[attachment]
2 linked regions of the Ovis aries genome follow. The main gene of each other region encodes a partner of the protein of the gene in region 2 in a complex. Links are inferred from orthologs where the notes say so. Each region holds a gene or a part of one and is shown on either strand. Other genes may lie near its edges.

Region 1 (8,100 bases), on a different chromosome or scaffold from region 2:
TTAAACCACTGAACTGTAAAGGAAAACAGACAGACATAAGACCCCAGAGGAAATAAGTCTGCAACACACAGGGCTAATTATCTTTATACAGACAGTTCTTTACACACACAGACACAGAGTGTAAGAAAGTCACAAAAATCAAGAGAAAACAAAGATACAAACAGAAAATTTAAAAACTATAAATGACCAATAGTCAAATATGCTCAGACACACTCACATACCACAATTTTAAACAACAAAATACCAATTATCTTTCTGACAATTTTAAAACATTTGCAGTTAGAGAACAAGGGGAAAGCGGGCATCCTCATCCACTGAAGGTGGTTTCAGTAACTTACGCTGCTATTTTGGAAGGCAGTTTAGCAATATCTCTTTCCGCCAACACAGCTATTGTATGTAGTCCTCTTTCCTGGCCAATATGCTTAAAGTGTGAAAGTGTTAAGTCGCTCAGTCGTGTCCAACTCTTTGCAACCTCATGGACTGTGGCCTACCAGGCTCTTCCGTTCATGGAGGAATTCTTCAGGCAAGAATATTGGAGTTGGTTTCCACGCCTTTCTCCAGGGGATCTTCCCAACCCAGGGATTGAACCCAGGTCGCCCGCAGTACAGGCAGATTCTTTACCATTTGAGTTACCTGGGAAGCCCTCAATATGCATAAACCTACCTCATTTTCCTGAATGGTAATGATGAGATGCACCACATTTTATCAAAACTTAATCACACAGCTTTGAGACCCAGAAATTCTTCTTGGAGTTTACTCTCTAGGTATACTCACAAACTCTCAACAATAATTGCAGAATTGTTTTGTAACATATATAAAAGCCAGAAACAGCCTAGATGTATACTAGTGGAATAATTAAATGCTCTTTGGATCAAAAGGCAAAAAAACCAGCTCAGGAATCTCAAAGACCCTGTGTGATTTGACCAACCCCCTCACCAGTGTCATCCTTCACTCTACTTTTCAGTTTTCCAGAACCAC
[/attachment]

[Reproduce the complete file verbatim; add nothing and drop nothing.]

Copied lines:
2 linked regions of the Ovis aries genome follow. The main gene of each other region encodes a partner of the protein of the gene in region 2 in a complex. Links are inferred from orthologs where the notes say so. Each region holds a gene or a part of one and is shown on either strand. Other genes may lie near its edges.

Region 1 (8,100 bases), on a different chromosome or scaffold from region 2:
TTAAACCACTGAACTGTAAAGGAAAACAGACAGACATAAGACCCCAGAGGAAATAAGTCTGCAACACACAGGGCTAATTATCTTTATACAGACAGTTCTTTACACACACAGACACAGAGTGTAAGAAAGTCACAAAAATCAAGAGAAAACAAAGATACAAACAGAAAATTTAAAAACTATAAATGACCAATAGTCAAATATGCTCAGACACACTCACATACCACAATTTTAAACAACAAAATACCAATTATCTTTCTGACAATTTTAAAACATTTGCAGTTAGAGAACAAGGGGAAAGCGGGCATCCTCATCCACTGAAGGTGGTTTCAGTAACTTACGCTGCTATTTTGGAAGGCAGTTTAGCAATATCTCTTTCCGCCAACACAGCTATTGTATGTAGTCCTCTTTCCTGGCCAATATGCTTAAAGTGTGAAAGTGTTAAGTCGCTCAGTCGTGTCCAACTCTTTGCAACCTCATGGACTGTGGCCTACCAGGCTCTTCCGTTCATGGAGGAATTCTTCAGGCAAGAATATTGGAGTTGGTTTCCACGCCTTTCTCCAGGGGATCTTCCCAACCCAGGGATTGAACCCAGGTCGCCCGCAGTACAGGCAGATTCTTTACCATTTGAGTTACCTGGGAAGCCCTCAATATGCATAAACCTACCTCATTTTCCTGAATGGTAATGATGAGATGCACCACATTTTATCAAAACTTAATCACACAGCTTTGAGACCCAGAAATTCTTCTTGGAGTTTACTCTCTAGGTATACTCACAAACTCTCAACAATAATTGCAGAATTGTTTTGTAACATATATAAAAGCCAGAAACAGCCTAGATGTATACTAGTGGAATAATTAAATGCTCTTTGGATCAAAAGGCAAAAAAACCAGCTCAGGAATCTCAAAGACCCTGTGTGATTTGACCAACCCCCTCACCAGTGTCATCCTTCACTCTACTTTTCAGTTTTCCAGAACCAC